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  • Writer's pictureCatherine Flutsch

Cold Snap: Absorbing Books To Keep You Warm


As we endure yet another variation of winter here in the UK, I thought I’d share with you some of my most absorbing reads this year. These books are perfect to snuggle up with during this latest round of cold, wet and windy weather.

I hope you find something in this list that helps you through these chilly grey days so that before you know it, the sun has some warmth and it’s Spring.

❤️



Spare – Prince Harry

The media frenzy surrounding Spare has made avoiding the reviews (which I try to do before I write my own) impossible. For the most part, the British press has been very harsh.


I thoroughly enjoyed Spare – it’s entertaining, well written and provides another view point to the narrative that the British press has fed us over the years.

The British press has raked over every word of Spare to extract the most salacious details to spin into scandals. But for me, it is not the sensational revelations that have stayed with me long after I finished reading.

For me, the most disturbing and interesting aspect of Spare was the extent that the royal family seems to live in fear – fear of becoming irrelevant and fear of change.

This fear seems to be the root cause of everyone’s misery including

Harry’s. It explains the extraordinary access the royal family have given the British press in the arrangement known as the royal rota, which started around 40 years ago.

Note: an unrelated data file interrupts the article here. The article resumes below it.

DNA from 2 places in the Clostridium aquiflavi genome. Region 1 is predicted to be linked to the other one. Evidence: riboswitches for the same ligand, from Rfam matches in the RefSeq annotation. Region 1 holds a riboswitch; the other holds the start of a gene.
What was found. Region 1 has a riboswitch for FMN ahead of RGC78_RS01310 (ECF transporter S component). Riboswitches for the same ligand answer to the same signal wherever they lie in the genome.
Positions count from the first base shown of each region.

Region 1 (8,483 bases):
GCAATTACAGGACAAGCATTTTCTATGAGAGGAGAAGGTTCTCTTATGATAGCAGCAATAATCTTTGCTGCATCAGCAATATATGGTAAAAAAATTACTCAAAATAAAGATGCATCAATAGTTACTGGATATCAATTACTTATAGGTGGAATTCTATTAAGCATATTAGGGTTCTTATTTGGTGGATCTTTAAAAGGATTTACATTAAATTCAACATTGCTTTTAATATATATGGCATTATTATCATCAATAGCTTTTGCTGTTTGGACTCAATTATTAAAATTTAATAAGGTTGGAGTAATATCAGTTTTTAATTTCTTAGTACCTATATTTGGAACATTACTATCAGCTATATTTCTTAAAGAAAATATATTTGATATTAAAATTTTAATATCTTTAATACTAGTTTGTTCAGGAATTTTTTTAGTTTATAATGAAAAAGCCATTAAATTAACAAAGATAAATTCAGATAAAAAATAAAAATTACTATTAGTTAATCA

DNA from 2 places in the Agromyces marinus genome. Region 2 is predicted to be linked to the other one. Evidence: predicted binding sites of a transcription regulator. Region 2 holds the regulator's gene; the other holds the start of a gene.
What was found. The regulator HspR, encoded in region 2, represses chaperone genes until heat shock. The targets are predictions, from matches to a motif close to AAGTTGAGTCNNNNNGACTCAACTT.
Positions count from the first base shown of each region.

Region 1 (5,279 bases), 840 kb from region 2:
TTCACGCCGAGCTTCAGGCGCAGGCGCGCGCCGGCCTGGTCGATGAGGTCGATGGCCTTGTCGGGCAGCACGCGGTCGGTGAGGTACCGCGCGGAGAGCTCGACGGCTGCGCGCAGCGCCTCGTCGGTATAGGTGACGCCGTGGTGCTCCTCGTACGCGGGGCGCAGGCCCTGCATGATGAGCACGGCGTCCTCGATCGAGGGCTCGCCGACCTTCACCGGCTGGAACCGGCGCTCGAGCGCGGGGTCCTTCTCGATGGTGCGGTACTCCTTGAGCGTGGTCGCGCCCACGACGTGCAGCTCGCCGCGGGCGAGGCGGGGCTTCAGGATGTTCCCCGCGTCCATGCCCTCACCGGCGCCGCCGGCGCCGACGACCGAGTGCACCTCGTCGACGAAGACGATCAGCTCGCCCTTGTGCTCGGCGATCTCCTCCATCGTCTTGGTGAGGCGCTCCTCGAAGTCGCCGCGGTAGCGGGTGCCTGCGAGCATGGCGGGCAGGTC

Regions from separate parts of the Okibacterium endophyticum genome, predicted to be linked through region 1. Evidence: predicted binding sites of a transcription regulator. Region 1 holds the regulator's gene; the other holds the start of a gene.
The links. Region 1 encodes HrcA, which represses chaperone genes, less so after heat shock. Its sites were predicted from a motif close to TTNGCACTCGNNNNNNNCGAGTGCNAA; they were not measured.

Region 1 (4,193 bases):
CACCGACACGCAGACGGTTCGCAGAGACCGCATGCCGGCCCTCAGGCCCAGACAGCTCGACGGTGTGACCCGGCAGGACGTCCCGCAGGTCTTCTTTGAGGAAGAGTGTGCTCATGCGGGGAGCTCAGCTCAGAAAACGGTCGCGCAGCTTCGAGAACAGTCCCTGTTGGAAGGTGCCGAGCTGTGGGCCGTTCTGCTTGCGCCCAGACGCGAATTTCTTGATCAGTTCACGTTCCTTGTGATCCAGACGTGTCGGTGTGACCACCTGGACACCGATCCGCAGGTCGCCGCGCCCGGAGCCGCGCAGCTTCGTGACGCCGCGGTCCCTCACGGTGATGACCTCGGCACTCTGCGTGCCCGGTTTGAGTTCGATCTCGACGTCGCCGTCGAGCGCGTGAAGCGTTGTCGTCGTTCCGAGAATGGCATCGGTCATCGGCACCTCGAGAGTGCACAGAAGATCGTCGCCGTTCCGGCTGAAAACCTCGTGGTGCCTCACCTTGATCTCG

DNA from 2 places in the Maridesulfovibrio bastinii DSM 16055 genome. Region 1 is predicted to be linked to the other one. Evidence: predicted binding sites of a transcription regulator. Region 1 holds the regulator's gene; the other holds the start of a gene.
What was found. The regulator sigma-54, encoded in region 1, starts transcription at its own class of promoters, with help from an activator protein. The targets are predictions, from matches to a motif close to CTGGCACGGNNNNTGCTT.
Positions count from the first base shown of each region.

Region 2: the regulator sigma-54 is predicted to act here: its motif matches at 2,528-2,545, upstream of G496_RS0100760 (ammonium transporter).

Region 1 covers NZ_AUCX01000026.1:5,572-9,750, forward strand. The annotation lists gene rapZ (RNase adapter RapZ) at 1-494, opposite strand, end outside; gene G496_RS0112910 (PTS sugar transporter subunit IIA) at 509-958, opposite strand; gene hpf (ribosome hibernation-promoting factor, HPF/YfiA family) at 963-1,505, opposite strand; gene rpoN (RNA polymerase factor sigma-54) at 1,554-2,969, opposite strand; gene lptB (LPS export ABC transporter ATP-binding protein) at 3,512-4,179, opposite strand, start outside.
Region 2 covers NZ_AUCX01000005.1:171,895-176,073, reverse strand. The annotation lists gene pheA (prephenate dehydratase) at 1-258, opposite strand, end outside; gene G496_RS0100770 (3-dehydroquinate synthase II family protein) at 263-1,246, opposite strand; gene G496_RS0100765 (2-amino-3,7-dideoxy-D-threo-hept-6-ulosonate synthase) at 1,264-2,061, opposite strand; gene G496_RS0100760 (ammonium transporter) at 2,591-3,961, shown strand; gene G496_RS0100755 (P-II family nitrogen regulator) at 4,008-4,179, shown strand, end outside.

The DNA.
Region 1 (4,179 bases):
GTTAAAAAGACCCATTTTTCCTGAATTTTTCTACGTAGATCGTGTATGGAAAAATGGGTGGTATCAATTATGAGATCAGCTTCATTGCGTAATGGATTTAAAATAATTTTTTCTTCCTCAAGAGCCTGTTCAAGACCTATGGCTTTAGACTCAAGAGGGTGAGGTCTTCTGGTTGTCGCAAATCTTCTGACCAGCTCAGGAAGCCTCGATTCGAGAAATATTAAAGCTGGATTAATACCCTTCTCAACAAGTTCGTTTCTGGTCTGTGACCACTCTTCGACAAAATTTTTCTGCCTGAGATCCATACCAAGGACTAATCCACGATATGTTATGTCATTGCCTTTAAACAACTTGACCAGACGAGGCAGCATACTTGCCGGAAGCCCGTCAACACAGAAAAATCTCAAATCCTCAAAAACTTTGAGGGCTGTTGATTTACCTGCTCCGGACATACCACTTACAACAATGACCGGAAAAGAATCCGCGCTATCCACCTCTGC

An arrangement that both Harry and William were born into and a cause of utter misery for them both. In Spare Harry speaks with brutal clarity about the negative effects the intrusion of the British press has had on his life and his family. No wonder the British press have universally criticised the book – they could hardly praise it!



If you are old enough to remember that most fairy tale of weddings (Diana and Charles) and all the subsequent events, then I think you will enjoy Spare as another point of view. Every story has multiple sides and it is fascinating to read Harry’s.


The Jade City Trilogy – Fonda Lee

The Jade City Trilogy is a truly unique series of books. Made up of Jade City, Jade War and Jade Legacy, the series follows a prominent Triad-like crime syndicate operating in a fictional South East Asian island called Kekon. It is Asia’s answer to the Godfather - with martial arts.


If that’s not exciting enough, then what gives this series that extra twist is the fantasy element. In the Jade City universe, Kekon is the only place on earth in which jade can be found. Jewellery made from Kekonese jade gives the wearer super human abilities – generally speed, strength and reflexes - though each wearer manifests jade’s power in different ways.


What I loved about this series is that the fantasy element is woven so well into the story that it doesn’t read like fantasy at all. Like the Godfather or the Sopranos, the books take us deep into the lives of those in power – with all the politics, economics and feuds playing out in great detail.


The Jade City Trilogy is a thought experiment played out across decades, about what happens when providence provides a place with a rare and precious natural resource. It’s riveting.


Carrie Soto is Back - Taylor Jenkins Read

Carrie Soto is Back is a recent addition to the prolific oeuvre of Taylor Jenkins Read.